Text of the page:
DES MOINES, Iowa (KCAU) — Iowa Attorney General Brenna Bird is leading a 13-state coalition — including South Dakota and Nebraska — in opposing a new Massachusetts law that imposes strict hog housing requirements.

In October of 2022, the U.S. Supreme Court backed a similar law in California that requires more space for breeding pigs.

In a release from Bird’s office, it said the Massachusetts pork ban goes even further than California’s law, saying “even if Iowa-produced pork meets all Iowa and federal safety and quality standards, it cannot be sold in, or even transported through, Massachusetts if it does not also comply with Massachusetts’s hog-housing requirements.”

Bird added the pork ban violates the constitution in a number of ways, including a commerce clause that gives the federal government and not state governments the power to regulate interstate commerce. She also cites the Import-Export Clause and the Full Faith and Credit Law which requires states to respect laws passed in other states.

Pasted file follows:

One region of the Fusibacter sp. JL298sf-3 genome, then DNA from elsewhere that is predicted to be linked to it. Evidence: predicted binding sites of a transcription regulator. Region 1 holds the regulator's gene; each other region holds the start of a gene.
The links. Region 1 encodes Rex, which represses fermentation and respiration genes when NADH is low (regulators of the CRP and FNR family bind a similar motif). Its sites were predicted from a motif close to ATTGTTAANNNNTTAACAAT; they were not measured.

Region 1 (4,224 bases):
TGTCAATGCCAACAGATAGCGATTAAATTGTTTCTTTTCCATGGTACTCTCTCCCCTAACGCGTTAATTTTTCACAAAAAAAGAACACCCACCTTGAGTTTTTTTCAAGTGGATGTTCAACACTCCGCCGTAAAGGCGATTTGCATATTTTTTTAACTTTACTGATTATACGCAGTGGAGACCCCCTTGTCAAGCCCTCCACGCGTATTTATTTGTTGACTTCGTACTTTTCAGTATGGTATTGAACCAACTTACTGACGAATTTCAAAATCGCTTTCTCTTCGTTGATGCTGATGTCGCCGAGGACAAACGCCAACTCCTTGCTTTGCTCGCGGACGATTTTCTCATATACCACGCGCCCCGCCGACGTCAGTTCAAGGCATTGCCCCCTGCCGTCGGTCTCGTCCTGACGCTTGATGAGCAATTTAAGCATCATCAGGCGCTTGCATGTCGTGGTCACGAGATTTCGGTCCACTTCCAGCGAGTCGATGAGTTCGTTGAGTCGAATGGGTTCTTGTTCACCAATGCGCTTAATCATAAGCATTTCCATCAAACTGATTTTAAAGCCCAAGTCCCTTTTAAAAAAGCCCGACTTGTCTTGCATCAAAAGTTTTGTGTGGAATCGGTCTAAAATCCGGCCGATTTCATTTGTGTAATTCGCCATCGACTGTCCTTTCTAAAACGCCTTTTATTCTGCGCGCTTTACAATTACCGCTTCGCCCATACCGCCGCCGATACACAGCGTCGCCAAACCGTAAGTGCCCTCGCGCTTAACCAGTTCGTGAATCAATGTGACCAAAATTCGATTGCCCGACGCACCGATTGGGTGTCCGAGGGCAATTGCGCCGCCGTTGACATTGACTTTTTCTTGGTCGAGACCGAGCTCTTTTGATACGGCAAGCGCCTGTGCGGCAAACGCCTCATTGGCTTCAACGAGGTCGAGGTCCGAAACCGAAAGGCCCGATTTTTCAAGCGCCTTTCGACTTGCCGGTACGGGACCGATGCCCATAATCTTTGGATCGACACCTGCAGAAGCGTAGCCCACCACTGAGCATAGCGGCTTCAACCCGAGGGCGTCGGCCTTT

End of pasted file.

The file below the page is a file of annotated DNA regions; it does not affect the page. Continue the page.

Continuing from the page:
“Massachusetts’s radical pork ban hogties Iowa pork producers,” Bird said. “With these strict new mandates in effect, Iowa farmers will face extreme costs and regulations to compete in the industry, forcing many family hog farms to close shop. Massachusetts doesn’t get to dictate how Iowans farm. We are fighting to support our pork producers and protect Iowa family farms.”

Bird filed the amicus brief in a lawsuit over the law Tuesday. Other states included in the brief are Nebraska, South Dakota, Louisiana, Mississippi, Missouri, Montana, Ne Hampshire, North Dakota, Oklahoma, South Carolina, Utah, and Wyoming.